After Isabella we headed towards the Kingston gate and into the town in search of food. A Five Guys opened up in the Rotunda last month which meant I fiiiiinally got to try one of their burgers. Seeing as we'd been walking for 5 and a half miles we opted for the cheeseburgers with all the extras we were allowed. I now get what all the fuss is about. It was guuud. As were their fries! I might be a little more adventurous with my beverage next time as the drinks machine had Coke flavours I'd never even heard of. We finished the day with some playtime with Moriarty and a cup of tea in front of My Neighbour Totoro, which was super weird but cute. Hope you all enjoyed the long weekend!

Tuesday, 22 April 2014

Making & Baking - easter weekend

A lot of cooking went down over the long weekend, mostly thanks to the fact that I was catering for the easter sunday family get-together. On the whole it was rather successful but a bit of a pastry overload.  Let's just say, people certainly didn't need to eat anything else that day! I also did a bit of sweet baking in the form of this (even if I do say so myself) a-mazing sweet potato cake. It actually requires a cream cheese icing but seeing as it was intended for my v.pregnant friend who can't eat soft cheese, I made a simple buttercream topping instead. My sister found the recipe and it really is a winner: super moist (much like a carrot cake) and delicious without icing if you find it too sweet. Plus, there's the added novelty of cooking with vegetables - never a bad thing in my view. The cake made the journey to Essex with me and, thankfully, arrived in one piece. After a nose around my friend's new house we had a good old catch up over lunch, the best bon-bons I've ever eaten, tea and homemade goodies. Pretty much the perfect day really :)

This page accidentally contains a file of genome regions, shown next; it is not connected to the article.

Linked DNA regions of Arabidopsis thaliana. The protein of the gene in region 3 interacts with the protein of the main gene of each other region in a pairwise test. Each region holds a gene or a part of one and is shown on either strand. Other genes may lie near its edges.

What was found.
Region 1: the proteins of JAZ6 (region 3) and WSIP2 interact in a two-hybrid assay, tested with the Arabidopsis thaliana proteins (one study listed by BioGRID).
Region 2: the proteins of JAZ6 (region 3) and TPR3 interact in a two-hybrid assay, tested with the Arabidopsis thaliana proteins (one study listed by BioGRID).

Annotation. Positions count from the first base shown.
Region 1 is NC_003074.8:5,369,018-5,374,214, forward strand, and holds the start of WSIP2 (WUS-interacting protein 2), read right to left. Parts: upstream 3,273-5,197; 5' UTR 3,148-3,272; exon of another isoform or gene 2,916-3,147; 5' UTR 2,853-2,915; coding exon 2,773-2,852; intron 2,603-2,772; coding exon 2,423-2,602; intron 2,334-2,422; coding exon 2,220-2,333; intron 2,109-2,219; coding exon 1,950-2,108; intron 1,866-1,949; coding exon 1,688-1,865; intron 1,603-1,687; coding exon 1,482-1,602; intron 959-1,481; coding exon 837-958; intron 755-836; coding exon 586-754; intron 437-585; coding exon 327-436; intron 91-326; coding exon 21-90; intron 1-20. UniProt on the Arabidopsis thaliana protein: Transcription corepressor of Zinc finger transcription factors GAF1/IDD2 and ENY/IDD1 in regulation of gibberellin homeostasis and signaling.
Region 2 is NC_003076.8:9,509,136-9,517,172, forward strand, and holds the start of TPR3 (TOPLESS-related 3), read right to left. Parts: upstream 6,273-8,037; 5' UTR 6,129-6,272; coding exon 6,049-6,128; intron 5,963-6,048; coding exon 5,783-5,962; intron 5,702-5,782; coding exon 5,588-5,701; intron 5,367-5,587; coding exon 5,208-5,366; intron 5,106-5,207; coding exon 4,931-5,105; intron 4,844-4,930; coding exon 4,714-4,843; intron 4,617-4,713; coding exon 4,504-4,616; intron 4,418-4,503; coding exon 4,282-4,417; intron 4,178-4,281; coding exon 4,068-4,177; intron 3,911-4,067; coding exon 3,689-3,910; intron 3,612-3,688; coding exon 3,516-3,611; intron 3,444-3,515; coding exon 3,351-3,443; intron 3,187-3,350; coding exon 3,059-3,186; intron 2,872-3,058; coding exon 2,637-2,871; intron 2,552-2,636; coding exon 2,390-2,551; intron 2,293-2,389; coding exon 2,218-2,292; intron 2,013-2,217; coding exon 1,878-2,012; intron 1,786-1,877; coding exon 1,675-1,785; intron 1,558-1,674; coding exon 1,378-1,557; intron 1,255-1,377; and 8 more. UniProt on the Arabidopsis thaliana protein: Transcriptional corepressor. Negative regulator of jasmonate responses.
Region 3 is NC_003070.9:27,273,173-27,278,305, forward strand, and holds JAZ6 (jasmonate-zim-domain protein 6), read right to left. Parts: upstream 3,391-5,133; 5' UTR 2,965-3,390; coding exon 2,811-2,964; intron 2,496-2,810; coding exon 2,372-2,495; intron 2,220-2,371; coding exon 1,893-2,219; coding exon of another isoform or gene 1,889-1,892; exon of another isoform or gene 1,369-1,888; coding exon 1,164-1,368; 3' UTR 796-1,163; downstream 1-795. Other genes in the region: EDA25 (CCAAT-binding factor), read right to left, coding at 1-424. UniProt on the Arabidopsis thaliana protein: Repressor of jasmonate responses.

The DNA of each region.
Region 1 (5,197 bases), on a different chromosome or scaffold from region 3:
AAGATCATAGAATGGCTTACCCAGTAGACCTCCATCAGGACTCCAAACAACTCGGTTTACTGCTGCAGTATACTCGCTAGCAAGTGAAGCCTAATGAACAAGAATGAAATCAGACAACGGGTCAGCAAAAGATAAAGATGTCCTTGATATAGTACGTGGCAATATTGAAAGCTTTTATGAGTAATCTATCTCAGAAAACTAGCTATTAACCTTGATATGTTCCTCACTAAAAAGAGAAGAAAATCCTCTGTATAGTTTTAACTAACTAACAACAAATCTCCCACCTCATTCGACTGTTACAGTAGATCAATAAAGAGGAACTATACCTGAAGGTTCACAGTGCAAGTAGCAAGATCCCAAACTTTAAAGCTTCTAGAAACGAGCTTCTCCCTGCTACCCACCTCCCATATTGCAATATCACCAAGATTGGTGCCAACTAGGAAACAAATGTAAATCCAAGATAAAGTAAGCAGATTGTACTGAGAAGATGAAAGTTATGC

As well as baking and stuffing my face I met up with a few friends in the evenings for drinks (and on friday, a game of five-way ping-pong - best. game. ever) and made time for a bit of craft-related productivity. I'm about half way through making the top of a baby quilt for my friend who I mentioned above. She's actually 8 months gone (and looking fabulous) so seeing her was both a reminder for me to get a move on and the exciting fact that the next time I see her, she'll be a mum! The quilt itself is a v.simple '+' shape design which I might do a DIY for once it's completed... I'm also slogging away at the crochet blanket - not long now though, I'm hoping it'll be finished by the end of the month.

Thursday, 17 April 2014

a little less floral

The sun seems to have disappeared today (and the bank holiday weekend ain't looking so good either) so what better time to bang on about some seriously colourful fabrics. 

As I've mentioned before nearly all the dresses I own are made with floral prints so, the next dress I make should not be. Here are some contenders...
Amy Butler's Hapi collection is stunning - particularly loving the glow, camel blanket and sky pyramid designs. Too bad the latter is only available in a linen blend. 

This fabulous collection by Arizona is coming soon to the Village Haberdashery. Love the one in the bottom left corner.
Lastly there's this from the Henna collection, a first from UK designer Beth Studley. I want a dress made from this v.muchly.
 Happy faux friday! I'm cooking for all the family on easter sunday and taking a trip to Essex on saturday to see a v.good friend :) tomorrow and monday I shall play by ear - really looking forward to a lie-in! Hope you've got lots of good stuff planned for the easter weekend too. 

Wednesday, 16 April 2014

Reading & Seeing 16

Under the Skin